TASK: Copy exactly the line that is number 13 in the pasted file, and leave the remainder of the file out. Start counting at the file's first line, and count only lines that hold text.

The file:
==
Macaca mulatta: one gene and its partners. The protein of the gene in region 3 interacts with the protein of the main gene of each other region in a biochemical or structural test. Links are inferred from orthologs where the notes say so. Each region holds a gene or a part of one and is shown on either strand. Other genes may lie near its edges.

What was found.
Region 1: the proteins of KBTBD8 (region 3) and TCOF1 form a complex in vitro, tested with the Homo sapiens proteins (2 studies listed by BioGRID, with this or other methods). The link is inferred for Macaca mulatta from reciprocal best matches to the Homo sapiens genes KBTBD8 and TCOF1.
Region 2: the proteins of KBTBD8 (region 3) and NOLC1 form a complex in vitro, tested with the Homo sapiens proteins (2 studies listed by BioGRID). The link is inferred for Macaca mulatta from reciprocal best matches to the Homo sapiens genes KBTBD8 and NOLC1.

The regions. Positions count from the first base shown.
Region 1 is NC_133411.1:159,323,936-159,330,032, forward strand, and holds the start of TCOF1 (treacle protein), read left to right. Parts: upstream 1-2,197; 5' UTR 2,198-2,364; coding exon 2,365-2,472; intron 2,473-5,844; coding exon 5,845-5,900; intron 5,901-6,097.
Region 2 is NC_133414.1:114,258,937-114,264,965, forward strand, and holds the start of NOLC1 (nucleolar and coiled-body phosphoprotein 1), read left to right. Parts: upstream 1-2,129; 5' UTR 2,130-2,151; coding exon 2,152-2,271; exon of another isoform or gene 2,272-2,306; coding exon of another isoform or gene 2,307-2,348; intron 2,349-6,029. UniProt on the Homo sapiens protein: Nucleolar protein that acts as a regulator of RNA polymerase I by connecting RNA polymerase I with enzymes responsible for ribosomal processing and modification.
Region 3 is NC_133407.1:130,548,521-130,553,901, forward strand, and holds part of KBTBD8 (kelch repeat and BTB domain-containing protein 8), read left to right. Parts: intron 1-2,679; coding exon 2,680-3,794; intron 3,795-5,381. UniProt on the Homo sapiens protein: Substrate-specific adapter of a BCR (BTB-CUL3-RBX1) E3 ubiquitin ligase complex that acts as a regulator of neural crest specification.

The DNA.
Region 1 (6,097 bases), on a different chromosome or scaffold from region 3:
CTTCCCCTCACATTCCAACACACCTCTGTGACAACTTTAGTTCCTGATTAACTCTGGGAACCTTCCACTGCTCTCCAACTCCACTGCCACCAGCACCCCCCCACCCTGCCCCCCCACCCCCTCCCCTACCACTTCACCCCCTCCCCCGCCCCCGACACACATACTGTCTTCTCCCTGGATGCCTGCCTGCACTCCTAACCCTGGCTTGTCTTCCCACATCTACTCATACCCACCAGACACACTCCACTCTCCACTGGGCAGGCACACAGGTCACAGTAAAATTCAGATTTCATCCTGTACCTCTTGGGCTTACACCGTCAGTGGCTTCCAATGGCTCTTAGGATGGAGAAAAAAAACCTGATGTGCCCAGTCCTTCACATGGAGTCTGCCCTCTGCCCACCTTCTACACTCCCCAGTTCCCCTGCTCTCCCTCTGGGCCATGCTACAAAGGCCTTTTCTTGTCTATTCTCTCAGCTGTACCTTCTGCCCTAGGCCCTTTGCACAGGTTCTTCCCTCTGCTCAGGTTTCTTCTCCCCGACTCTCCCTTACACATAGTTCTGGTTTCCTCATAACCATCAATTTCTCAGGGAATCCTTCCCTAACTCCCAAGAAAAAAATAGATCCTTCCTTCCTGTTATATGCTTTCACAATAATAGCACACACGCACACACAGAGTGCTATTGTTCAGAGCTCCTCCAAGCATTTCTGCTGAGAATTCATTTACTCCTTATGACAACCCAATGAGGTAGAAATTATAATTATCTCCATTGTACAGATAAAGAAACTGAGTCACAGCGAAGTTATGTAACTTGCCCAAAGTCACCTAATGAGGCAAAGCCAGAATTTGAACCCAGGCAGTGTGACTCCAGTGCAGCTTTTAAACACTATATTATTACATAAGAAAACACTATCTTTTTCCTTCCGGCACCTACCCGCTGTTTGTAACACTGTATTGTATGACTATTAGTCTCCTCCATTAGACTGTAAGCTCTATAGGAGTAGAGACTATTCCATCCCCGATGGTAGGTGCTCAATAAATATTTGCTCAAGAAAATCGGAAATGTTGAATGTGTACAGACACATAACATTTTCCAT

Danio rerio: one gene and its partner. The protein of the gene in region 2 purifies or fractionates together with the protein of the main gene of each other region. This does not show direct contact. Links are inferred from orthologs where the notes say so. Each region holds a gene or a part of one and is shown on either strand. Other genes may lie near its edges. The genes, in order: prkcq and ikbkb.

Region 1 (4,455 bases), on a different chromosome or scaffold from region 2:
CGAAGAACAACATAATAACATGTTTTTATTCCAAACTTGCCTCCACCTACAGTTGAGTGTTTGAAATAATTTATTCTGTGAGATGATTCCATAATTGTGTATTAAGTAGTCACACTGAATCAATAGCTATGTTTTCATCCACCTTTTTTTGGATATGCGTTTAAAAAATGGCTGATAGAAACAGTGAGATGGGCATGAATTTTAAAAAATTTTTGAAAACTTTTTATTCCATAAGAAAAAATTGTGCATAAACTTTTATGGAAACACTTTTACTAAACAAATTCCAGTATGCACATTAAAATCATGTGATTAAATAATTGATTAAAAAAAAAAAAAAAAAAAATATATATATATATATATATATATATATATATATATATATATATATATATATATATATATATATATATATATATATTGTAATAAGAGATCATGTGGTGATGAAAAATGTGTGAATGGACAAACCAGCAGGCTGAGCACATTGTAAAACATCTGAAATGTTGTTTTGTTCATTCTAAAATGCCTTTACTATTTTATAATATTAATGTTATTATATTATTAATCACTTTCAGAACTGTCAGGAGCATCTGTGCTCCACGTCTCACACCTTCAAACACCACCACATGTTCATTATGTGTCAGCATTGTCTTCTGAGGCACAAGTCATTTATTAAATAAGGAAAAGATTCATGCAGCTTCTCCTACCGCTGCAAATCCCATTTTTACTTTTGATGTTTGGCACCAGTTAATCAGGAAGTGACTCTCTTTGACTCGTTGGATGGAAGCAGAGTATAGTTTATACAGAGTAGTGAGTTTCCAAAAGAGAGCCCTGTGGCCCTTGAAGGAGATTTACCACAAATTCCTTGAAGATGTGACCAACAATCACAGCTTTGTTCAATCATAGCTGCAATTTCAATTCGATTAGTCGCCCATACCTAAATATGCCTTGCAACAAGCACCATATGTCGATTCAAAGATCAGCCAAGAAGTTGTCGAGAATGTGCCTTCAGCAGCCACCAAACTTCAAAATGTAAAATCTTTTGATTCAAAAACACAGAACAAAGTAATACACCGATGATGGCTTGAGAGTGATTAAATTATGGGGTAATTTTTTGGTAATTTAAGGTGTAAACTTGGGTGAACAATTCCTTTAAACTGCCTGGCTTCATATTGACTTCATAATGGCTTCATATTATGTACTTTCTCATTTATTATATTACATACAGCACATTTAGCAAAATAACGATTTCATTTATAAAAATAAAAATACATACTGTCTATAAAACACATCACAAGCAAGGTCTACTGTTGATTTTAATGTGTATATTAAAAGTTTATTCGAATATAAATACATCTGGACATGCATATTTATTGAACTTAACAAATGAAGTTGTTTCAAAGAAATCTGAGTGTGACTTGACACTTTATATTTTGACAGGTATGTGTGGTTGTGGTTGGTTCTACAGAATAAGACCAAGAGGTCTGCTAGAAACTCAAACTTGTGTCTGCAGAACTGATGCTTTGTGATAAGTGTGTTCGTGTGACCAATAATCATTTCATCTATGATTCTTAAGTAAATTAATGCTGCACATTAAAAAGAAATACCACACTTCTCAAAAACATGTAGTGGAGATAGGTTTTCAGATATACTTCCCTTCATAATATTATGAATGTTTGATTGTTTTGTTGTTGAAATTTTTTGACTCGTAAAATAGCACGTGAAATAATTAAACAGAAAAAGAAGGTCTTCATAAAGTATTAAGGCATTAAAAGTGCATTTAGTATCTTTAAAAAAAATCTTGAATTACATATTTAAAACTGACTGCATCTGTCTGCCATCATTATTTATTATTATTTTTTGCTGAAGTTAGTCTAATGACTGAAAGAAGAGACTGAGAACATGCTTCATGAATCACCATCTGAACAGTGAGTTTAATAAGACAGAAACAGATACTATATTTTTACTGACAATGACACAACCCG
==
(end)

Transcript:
Region 1 (4,455 bases), on a different chromosome or scaffold from region 2: